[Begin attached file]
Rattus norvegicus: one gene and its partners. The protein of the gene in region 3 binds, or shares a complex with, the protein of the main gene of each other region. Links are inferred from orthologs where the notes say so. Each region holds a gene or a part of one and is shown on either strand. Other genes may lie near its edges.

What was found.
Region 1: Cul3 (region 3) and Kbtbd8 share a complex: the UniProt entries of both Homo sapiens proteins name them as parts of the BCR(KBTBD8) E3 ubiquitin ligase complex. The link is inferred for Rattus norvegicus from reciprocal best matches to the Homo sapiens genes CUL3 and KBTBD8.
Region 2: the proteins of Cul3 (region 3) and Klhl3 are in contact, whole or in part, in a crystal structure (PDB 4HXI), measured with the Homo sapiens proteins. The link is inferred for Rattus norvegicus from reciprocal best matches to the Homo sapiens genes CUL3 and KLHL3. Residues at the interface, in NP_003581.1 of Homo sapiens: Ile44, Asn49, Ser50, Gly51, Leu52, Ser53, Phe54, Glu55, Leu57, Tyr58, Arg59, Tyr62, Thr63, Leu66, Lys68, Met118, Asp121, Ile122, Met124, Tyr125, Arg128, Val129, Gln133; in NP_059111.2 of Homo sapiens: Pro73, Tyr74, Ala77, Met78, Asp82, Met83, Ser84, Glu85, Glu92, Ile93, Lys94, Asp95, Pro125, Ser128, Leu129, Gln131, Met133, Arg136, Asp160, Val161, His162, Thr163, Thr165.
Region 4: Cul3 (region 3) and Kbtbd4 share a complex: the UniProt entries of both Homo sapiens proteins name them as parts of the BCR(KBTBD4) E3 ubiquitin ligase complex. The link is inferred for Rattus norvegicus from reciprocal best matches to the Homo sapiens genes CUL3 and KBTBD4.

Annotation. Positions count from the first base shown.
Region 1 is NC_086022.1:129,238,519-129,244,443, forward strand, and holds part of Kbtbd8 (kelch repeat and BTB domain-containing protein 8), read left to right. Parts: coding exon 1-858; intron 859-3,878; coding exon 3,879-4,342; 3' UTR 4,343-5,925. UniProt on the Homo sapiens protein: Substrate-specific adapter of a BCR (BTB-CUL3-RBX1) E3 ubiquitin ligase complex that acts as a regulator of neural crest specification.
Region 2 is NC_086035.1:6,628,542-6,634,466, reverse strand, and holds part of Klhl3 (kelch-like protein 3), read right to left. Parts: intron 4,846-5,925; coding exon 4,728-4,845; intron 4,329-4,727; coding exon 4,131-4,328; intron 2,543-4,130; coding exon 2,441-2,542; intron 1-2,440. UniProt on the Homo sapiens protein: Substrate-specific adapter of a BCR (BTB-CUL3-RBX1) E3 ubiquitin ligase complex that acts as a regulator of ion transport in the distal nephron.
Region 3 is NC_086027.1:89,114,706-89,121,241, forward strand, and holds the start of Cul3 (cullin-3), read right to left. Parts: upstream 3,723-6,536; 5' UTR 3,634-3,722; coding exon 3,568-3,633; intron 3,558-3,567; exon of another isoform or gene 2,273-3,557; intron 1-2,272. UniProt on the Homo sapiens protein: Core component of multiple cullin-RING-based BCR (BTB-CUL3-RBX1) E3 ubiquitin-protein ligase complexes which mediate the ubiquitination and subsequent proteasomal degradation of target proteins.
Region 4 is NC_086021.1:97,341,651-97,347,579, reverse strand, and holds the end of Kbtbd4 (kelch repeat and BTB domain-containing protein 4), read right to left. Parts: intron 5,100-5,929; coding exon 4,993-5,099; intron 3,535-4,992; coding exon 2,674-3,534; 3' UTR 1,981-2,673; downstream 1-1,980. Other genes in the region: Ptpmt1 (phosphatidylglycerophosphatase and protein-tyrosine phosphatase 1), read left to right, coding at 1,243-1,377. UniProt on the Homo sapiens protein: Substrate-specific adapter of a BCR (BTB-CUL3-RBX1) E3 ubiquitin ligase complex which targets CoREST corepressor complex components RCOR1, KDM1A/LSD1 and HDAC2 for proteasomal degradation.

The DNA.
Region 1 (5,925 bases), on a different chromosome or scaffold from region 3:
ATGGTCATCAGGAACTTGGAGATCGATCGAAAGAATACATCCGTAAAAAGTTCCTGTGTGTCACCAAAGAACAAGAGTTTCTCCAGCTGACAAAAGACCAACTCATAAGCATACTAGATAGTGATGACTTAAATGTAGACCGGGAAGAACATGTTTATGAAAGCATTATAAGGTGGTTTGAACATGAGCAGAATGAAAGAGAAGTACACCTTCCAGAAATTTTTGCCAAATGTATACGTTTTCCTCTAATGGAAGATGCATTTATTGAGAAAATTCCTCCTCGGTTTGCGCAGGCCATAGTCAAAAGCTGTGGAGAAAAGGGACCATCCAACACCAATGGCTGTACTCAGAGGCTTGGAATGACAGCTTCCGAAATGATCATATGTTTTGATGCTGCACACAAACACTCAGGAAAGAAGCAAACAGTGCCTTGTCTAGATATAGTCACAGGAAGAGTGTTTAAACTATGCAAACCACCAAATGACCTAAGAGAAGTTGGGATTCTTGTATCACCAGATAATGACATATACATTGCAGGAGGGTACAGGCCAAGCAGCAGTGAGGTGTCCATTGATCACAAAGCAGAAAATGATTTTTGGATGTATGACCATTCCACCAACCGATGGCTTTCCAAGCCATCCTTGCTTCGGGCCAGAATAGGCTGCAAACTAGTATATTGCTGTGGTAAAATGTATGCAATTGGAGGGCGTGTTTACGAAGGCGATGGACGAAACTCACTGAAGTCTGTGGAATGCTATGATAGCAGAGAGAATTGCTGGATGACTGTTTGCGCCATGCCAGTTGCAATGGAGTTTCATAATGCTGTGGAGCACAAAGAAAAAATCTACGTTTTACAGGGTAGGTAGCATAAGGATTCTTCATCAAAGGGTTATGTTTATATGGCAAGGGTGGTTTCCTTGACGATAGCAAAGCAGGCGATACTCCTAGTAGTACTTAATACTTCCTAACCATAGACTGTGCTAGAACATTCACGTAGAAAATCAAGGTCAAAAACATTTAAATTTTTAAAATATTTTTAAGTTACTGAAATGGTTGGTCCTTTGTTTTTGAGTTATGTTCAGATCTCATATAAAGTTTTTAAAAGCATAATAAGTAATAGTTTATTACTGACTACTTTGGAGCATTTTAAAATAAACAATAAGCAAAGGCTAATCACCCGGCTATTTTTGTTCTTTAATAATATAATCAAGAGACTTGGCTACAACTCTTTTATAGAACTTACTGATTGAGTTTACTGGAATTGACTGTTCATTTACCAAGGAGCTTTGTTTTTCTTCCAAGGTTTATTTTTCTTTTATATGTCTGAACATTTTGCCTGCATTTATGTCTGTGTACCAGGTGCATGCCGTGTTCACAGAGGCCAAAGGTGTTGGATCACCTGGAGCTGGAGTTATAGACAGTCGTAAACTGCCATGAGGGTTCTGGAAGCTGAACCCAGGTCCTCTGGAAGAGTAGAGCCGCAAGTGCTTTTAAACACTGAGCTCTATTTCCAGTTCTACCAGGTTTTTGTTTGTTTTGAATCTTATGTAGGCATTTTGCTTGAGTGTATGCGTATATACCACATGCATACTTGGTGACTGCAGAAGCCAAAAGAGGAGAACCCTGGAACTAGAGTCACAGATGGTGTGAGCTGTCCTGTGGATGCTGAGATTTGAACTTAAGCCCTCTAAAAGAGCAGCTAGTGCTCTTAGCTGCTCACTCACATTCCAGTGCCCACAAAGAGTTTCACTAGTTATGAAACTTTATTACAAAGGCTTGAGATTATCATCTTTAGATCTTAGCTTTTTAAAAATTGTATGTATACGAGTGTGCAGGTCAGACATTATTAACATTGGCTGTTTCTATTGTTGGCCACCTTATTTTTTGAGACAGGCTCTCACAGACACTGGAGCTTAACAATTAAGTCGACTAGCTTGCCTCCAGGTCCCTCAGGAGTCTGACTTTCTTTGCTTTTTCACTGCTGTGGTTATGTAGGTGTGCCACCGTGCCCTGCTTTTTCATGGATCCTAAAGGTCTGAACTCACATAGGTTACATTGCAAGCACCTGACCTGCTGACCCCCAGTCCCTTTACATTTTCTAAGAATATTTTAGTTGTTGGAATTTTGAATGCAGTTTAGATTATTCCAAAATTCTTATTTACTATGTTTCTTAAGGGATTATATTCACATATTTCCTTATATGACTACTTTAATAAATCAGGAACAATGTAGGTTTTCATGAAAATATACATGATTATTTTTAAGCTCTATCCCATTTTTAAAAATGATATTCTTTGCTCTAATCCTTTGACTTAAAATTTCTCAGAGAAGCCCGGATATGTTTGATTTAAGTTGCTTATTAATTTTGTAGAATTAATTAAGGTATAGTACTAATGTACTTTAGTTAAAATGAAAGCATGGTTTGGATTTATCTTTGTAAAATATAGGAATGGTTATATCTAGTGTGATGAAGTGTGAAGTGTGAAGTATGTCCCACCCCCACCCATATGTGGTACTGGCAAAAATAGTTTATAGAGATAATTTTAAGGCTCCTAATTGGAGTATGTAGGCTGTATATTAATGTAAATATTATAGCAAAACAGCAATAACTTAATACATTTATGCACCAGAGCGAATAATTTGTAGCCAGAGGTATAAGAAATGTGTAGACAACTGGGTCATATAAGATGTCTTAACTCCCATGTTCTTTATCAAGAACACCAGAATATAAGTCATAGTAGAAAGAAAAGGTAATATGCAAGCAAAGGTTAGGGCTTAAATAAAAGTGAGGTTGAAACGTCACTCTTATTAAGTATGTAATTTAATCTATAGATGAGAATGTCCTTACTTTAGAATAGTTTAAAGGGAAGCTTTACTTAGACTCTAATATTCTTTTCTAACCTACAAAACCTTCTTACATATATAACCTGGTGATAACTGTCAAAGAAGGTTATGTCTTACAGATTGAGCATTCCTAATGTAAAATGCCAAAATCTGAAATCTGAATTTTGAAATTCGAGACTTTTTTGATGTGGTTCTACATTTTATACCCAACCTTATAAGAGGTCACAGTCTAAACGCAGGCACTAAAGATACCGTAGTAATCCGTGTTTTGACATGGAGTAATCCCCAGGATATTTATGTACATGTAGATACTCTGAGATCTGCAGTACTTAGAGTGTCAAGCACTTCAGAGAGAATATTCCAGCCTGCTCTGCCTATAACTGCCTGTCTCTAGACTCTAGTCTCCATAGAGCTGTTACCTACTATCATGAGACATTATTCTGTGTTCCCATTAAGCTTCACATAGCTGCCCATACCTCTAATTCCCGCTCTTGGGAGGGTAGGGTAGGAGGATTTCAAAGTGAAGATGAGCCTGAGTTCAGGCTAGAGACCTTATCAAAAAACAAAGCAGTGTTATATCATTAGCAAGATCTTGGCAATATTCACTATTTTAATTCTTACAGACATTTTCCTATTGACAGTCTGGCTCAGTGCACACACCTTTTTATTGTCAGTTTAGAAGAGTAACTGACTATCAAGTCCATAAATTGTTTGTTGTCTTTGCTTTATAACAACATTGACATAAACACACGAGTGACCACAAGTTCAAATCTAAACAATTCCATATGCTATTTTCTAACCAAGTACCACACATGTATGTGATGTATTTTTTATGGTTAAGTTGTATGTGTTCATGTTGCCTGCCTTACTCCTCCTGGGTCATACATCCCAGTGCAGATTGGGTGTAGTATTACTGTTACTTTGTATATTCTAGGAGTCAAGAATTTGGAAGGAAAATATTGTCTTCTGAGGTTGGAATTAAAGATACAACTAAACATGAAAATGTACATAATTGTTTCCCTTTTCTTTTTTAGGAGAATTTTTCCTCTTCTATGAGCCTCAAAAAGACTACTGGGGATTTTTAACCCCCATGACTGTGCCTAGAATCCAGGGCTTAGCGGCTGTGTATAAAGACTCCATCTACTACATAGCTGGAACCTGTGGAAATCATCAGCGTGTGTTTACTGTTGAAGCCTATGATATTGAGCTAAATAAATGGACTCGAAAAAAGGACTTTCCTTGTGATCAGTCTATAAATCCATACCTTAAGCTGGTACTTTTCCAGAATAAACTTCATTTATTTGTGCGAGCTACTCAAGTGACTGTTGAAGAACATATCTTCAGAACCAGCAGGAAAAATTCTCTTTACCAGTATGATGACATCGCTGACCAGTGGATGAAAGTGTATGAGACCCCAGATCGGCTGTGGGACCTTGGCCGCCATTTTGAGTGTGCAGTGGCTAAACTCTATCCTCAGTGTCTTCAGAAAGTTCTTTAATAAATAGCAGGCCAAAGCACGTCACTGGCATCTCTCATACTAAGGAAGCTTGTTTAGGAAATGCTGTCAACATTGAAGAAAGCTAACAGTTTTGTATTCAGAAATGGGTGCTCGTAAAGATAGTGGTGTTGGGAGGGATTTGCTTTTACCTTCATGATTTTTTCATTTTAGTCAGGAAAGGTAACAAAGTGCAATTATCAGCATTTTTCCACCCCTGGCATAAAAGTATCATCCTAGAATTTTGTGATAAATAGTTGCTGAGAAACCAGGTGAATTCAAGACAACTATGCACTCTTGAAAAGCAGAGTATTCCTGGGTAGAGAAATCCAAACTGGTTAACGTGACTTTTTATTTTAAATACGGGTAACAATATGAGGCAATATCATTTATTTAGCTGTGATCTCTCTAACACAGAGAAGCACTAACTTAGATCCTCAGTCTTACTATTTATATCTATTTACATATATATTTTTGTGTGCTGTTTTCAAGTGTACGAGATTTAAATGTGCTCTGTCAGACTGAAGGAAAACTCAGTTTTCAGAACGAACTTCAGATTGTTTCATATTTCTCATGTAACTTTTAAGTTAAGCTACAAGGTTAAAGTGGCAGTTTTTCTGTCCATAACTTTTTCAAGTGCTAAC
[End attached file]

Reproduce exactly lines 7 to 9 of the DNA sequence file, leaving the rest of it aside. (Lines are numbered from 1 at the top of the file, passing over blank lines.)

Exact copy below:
Region 1 is NC_086022.1:129,238,519-129,244,443, forward strand, and holds part of Kbtbd8 (kelch repeat and BTB domain-containing protein 8), read left to right. Parts: coding exon 1-858; intron 859-3,878; coding exon 3,879-4,342; 3' UTR 4,343-5,925. UniProt on the Homo sapiens protein: Substrate-specific adapter of a BCR (BTB-CUL3-RBX1) E3 ubiquitin ligase complex that acts as a regulator of neural crest specification.
Region 2 is NC_086035.1:6,628,542-6,634,466, reverse strand, and holds part of Klhl3 (kelch-like protein 3), read right to left. Parts: intron 4,846-5,925; coding exon 4,728-4,845; intron 4,329-4,727; coding exon 4,131-4,328; intron 2,543-4,130; coding exon 2,441-2,542; intron 1-2,440. UniProt on the Homo sapiens protein: Substrate-specific adapter of a BCR (BTB-CUL3-RBX1) E3 ubiquitin ligase complex that acts as a regulator of ion transport in the distal nephron.
Region 3 is NC_086027.1:89,114,706-89,121,241, forward strand, and holds the start of Cul3 (cullin-3), read right to left. Parts: upstream 3,723-6,536; 5' UTR 3,634-3,722; coding exon 3,568-3,633; intron 3,558-3,567; exon of another isoform or gene 2,273-3,557; intron 1-2,272. UniProt on the Homo sapiens protein: Core component of multiple cullin-RING-based BCR (BTB-CUL3-RBX1) E3 ubiquitin-protein ligase complexes which mediate the ubiquitination and subsequent proteasomal degradation of target proteins.